When our steak and chicken fajitas and rice arrived, we practically inhaled them. Randy still had to hold his condition for the night show, so all he had was a small cup of espresso (a natural diuretic) to drink with his meal. Had he knocked back a couple giant glasses of raspberry iced tea as he really wanted to, he would have spilled over and blurred out his razor-sharp cuts.

When we were done eating, we sat there for a few minutes without saying a thing. I was thinking back to what a long, strange trip it had been, teaching Randy the Way of the Bodybuilder. The man sitting across from me was not the brash kid I’d met nearly five years before. He’d learned such values as patience, sacrifice, dedication, faith and perseverance in the face of adversity. Soon the audience would see his hand raised in triumph, but they would not see all the hard workouts, the countless meals and supplements, the achievements and the disappointments along the way that had led to that one brief moment under the spotlight.

“I know I’ve said this before, Ron, but thanks for everything,” he said, absentmindedly twisting a napkin into a little paper rope. “I wouldn’t be here without you.”

“You did the work, not me,” I replied. “I’m proud of you. Many before you said they wanted it, but none of them were willing to do what it takes to be a winner. You were, even if you were a pain in the ass about it sometimes.”

“You too,” he said. “There were times when I wanted to drop a big dumbbell on your head, believe me.”

I nodded. “I’m sure. I told you from the beginning it wasn’t going to be easy.”

“It wasn’t, either,” he said, getting up. “But I’m glad I didn’t quit.”

“Me too,” I told him, as the waitress dropped off the check. Without glancing at it, I pushed it across the table toward Randy. “I’ll get the pizza and desserts after the show,” I explained, lest he think I was running out on the bill. Hardly—I walked away at a normal pace.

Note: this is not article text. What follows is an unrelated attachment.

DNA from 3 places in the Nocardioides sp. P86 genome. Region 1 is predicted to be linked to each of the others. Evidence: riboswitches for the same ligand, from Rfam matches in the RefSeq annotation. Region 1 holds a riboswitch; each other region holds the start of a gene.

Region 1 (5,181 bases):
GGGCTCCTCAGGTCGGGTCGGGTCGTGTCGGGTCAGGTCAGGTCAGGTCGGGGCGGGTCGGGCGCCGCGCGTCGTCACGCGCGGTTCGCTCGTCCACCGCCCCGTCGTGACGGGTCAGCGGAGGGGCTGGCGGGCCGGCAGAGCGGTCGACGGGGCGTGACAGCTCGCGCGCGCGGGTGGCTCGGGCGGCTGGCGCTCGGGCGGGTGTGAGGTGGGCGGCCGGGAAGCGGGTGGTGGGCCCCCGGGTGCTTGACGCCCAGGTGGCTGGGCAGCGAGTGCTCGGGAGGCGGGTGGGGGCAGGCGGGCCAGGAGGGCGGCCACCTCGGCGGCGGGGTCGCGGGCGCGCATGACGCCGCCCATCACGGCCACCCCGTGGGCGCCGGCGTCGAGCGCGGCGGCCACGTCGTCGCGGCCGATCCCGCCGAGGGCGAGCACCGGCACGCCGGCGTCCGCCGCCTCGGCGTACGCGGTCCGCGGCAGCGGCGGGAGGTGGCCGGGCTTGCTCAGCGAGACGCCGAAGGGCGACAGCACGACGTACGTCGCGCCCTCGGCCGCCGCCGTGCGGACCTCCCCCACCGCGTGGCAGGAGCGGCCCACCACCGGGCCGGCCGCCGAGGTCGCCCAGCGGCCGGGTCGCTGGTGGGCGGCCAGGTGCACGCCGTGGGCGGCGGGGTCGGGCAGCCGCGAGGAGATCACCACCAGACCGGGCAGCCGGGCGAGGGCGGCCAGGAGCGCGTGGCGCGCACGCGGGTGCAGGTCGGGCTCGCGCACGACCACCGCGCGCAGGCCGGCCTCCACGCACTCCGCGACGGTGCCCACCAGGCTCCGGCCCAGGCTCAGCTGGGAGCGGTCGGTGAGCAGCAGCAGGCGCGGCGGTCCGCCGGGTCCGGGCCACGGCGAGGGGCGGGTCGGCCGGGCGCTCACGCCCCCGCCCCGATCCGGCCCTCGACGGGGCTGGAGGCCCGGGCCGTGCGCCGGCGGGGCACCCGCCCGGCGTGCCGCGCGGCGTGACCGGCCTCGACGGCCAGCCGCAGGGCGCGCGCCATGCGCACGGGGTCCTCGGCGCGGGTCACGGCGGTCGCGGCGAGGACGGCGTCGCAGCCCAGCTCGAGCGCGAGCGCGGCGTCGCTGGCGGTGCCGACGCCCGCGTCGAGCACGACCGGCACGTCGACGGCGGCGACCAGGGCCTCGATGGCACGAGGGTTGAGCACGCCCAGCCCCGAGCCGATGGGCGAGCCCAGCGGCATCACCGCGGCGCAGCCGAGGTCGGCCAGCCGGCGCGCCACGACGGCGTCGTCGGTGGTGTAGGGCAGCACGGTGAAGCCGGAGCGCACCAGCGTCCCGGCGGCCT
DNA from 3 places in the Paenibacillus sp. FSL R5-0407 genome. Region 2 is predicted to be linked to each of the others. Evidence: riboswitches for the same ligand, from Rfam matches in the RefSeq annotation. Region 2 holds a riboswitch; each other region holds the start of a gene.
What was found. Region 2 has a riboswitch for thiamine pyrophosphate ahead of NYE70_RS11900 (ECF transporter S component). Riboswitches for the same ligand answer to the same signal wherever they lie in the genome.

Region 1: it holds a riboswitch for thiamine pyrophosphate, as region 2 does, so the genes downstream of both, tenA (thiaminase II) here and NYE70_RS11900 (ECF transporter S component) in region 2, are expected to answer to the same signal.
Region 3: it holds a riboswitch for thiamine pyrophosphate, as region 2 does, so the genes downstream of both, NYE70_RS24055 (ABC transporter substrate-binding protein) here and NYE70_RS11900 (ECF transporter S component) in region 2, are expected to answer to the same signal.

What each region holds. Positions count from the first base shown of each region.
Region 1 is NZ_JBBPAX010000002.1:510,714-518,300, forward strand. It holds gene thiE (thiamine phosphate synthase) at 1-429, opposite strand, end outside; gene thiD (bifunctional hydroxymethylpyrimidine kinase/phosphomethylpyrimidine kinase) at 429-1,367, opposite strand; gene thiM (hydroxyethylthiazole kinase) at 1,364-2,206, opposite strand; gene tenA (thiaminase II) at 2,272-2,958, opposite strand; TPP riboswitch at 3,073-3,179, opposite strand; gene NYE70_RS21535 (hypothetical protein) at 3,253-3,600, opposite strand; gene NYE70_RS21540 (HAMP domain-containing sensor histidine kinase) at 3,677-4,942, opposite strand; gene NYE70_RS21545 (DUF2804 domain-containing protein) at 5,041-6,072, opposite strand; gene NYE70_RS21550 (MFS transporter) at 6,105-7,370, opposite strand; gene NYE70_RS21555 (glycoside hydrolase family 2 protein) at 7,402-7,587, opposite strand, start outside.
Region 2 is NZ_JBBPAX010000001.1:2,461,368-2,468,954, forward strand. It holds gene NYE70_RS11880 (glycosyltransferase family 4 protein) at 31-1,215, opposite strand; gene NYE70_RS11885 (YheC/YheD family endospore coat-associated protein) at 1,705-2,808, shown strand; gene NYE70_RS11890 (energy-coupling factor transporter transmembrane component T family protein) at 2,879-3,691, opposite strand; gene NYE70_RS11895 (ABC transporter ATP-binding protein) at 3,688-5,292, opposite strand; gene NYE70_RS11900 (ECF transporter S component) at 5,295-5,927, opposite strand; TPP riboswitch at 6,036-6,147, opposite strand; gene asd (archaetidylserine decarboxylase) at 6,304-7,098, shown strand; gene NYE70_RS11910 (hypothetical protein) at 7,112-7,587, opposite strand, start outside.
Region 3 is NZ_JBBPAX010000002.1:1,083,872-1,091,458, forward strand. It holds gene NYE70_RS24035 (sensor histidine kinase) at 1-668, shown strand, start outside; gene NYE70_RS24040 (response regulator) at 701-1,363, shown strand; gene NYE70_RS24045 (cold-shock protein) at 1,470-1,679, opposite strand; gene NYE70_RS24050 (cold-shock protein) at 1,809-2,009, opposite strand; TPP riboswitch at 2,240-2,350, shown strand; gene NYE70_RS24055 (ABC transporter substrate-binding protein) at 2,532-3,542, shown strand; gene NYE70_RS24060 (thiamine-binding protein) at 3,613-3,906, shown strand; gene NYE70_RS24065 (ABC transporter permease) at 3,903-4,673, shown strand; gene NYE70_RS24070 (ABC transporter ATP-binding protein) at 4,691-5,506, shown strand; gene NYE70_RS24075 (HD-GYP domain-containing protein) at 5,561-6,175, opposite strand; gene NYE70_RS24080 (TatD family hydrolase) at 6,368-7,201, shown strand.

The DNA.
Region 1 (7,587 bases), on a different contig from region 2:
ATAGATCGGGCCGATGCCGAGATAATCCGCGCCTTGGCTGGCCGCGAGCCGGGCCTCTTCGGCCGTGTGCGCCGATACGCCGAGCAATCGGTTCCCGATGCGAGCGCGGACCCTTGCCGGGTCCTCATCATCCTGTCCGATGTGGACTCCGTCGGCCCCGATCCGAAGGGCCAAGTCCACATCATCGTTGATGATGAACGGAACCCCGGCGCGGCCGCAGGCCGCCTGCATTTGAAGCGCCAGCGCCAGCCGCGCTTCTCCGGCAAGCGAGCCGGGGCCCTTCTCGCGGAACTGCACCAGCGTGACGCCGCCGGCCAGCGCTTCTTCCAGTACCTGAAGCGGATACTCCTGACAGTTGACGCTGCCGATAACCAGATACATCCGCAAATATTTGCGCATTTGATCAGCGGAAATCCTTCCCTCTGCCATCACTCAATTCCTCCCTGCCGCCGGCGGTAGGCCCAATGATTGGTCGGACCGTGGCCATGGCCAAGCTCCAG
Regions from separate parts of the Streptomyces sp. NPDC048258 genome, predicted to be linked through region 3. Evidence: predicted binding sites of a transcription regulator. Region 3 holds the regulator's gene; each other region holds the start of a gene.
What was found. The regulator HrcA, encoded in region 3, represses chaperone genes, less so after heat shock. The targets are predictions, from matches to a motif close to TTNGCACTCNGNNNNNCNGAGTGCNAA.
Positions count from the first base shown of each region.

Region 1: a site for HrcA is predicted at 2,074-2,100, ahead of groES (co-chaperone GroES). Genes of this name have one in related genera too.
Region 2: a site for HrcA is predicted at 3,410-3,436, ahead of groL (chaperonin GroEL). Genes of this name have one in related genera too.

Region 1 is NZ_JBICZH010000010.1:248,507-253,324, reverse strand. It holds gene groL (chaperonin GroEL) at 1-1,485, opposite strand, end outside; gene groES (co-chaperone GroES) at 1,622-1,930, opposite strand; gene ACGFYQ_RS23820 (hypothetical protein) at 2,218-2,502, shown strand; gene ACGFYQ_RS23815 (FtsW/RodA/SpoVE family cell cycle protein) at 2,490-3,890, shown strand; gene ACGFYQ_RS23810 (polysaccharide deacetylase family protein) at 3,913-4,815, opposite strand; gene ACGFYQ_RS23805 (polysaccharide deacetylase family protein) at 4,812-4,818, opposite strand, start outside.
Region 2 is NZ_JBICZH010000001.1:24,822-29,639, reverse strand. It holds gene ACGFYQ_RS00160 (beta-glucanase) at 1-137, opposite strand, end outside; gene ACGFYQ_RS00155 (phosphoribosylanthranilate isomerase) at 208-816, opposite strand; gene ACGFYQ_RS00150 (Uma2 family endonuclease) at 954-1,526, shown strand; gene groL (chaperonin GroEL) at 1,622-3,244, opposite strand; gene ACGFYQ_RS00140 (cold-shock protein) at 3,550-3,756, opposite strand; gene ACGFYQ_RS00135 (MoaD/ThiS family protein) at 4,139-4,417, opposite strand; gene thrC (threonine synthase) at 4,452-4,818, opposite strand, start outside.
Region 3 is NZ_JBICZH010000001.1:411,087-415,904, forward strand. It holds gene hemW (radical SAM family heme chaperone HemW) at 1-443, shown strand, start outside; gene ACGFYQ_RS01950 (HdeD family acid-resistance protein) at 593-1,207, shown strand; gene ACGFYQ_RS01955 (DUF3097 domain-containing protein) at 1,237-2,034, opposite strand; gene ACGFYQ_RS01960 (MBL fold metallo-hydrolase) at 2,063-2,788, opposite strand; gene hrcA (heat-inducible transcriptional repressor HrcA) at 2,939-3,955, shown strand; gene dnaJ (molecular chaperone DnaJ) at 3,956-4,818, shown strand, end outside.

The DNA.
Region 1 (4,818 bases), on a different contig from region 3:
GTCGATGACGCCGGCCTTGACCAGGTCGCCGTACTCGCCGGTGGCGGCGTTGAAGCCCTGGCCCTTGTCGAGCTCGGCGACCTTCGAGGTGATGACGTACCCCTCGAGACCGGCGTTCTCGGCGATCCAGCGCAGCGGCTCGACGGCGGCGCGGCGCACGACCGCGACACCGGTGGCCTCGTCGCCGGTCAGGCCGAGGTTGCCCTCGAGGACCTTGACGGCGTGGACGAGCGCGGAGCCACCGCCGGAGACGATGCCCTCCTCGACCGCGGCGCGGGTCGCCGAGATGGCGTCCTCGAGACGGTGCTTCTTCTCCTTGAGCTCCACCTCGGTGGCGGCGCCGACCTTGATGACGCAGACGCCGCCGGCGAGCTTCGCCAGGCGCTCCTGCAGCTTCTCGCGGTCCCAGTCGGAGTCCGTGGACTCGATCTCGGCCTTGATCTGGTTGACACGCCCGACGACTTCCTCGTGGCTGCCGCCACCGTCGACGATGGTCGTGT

Randy had to pose once only, along with the other novice heavyweight men. He’d held his condition very well, and the meal had really filled him out. I wished the promoter had left the scale around, because I bet he had gained a couple of pounds since the morning weigh-in. I was literally on the edge of my seat as the placings were announced. The emcee read Jorge’s name as being in second place, and I could barely hear the announcement of Randy in first. That’s because his mother and younger brother were to my left (my good ear), and she was screaming like a 12-year-old at a Justin Timberlake concert. Her cancer had been in remission for more than six months, and she looked 100 percent better than she had the last time I saw her.

The overall for the novice men was determined immediately afterward. Randy was compared in the quarter turns and mandatory poses with the novice lightweight winner. They were both in great condition, but the other guy had fairly undeveloped legs, and Randy was flat-out bigger and more complete. After a perfunctory 30-second posedown to a rock song while the judges tabulated the scores, Randy was declared the overall novice champion and had picked up his second trophy for the night.

A funny thing happened in the men’s light heavies—Blondie was nowhere to be seen! I never did find out why he skipped the night show, but I’m guessing he was the type who can’t bear to lose, even when it’s fair and square. Randy wound up second to Sophann, who indeed did sweep the class and the overall men’s titles with no real opposition.

When it was all over, I went backstage to congratulate Randy. He’d probably also need help hauling all that hardware out of the theater to his car. I found myself feeling even better about his win than I would have had I won myself. There was a certain satisfaction in coaching that I had never really understood until that moment. It felt really good to know that I’d been able to guide Randy along the way to this day and had played a part in bringing out his true potential.

I stepped into the chaotic pump-up room, where—now that the competition was over—the mood was noticeably lighter than it had been. I could see Randy deep in conversation with a young guy. The kid, who couldn’t have been more than 18 or 19, had been in Randy’s novice heavyweight class, but I’d hardly noticed him. It was clear he hadn’t been training very long, or at least not properly. Then it hit me. The kid went to our gym! I had seen him only a couple of times, as he trained during the evening rush hour, but now I definitely recognized him—the tribal tattoo with a sun in the middle on his left delt was unmistakable. He was peppering Randy with questions, and Randy was graciously answering them all, despite the fact that he had to be starving by now.

I made my way quietly outside, leaving Randy to his new protégé. My work here was done. Now it was Randy’s turn. The student had become the teacher, and the cycle would go on. Too bad it was already dark, because I thought it would have been really appropriate to have a sunset to walk off into.

Editor’s note: This is the final installment of Ron Harris’ “A Bodybuilder Is Born.” IM